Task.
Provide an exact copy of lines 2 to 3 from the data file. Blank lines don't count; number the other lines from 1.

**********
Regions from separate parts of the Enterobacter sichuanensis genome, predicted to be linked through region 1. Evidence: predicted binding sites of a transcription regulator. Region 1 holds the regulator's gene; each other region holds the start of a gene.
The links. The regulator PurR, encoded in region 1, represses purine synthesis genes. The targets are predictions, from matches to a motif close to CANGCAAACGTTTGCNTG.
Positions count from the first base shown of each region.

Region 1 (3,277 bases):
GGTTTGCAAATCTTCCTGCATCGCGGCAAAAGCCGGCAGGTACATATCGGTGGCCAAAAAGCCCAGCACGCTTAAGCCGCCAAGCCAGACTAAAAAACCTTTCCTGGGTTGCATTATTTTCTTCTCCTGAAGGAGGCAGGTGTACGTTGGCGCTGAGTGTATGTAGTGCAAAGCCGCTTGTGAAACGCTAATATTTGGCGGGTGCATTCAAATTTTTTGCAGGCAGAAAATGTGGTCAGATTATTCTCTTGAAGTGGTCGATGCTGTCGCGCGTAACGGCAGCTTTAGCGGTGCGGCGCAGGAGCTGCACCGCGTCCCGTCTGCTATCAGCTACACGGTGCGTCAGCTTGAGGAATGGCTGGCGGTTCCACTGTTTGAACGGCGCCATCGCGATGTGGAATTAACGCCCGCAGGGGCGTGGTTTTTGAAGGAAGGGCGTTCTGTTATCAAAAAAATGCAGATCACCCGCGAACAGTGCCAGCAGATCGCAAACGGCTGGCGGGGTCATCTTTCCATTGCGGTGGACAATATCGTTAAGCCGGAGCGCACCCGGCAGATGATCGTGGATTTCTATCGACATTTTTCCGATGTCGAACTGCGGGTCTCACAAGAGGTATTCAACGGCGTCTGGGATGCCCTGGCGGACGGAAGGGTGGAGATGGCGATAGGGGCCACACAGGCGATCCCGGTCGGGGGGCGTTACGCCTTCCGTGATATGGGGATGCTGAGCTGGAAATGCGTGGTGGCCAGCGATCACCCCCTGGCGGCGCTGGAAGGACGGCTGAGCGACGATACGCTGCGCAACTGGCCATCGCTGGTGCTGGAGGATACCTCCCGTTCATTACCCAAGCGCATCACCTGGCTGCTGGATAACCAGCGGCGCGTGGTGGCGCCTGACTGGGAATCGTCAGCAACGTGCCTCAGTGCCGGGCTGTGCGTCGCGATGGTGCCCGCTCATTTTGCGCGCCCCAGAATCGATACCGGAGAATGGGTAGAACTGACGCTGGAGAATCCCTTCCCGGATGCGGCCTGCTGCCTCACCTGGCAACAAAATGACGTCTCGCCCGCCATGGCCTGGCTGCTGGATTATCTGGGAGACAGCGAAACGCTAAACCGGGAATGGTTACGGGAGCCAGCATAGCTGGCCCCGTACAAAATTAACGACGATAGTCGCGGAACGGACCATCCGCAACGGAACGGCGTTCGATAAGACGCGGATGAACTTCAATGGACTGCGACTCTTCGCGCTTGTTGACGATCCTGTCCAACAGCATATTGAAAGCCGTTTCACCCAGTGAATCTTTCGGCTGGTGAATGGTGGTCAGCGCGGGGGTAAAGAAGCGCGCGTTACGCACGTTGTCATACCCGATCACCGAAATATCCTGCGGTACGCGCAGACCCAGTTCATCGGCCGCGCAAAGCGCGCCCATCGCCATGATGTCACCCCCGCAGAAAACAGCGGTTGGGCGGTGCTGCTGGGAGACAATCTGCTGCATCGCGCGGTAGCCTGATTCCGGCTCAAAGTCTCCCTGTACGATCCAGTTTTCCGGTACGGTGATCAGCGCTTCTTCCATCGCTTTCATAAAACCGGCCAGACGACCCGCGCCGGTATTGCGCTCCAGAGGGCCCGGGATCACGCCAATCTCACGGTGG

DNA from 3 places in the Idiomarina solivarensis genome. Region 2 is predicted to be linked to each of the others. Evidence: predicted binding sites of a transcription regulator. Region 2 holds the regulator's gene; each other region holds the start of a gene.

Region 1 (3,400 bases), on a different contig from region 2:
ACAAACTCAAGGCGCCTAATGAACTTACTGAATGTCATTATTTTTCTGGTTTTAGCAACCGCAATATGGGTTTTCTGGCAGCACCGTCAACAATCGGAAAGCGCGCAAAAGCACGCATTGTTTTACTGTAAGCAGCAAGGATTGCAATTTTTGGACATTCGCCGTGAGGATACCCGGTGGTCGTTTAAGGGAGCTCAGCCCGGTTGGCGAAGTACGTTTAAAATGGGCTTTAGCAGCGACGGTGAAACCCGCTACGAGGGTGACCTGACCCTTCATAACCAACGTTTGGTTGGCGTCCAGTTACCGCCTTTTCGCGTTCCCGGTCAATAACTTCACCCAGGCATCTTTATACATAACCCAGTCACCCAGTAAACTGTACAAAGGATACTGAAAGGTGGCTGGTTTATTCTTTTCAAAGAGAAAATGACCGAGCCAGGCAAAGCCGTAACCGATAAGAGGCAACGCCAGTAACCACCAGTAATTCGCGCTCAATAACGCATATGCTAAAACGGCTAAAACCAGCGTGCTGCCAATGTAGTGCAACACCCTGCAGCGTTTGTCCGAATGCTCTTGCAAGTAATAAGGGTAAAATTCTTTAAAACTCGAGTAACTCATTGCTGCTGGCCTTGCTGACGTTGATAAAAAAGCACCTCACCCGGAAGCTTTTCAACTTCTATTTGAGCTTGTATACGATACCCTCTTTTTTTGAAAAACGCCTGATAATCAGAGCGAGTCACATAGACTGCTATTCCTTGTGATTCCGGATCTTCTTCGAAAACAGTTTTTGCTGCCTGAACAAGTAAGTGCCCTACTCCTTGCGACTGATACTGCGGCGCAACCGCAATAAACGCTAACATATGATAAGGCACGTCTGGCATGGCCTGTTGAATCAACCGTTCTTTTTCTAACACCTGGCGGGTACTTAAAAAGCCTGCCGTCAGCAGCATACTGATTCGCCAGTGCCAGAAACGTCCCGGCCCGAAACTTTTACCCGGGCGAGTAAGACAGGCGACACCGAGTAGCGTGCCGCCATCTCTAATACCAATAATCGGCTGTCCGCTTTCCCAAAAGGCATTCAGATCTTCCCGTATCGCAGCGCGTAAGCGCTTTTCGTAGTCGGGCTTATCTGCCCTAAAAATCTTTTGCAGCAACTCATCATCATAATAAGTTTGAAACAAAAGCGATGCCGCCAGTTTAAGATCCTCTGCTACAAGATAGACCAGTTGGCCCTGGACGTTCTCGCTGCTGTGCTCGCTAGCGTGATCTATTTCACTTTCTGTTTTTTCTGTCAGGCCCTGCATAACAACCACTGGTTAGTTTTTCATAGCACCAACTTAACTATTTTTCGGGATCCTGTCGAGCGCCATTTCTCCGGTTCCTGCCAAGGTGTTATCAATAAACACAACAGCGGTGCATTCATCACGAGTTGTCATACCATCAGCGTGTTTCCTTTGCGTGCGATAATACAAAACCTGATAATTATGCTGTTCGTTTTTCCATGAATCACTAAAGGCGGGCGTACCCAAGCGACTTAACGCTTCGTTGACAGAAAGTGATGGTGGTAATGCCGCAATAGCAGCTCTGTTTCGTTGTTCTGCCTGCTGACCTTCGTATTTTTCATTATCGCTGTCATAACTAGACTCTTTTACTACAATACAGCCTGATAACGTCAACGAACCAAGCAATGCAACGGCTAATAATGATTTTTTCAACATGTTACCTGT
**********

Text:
The links. The regulator PurR, encoded in region 1, represses purine synthesis genes. The targets are predictions, from matches to a motif close to CANGCAAACGTTTGCNTG.
Positions count from the first base shown of each region.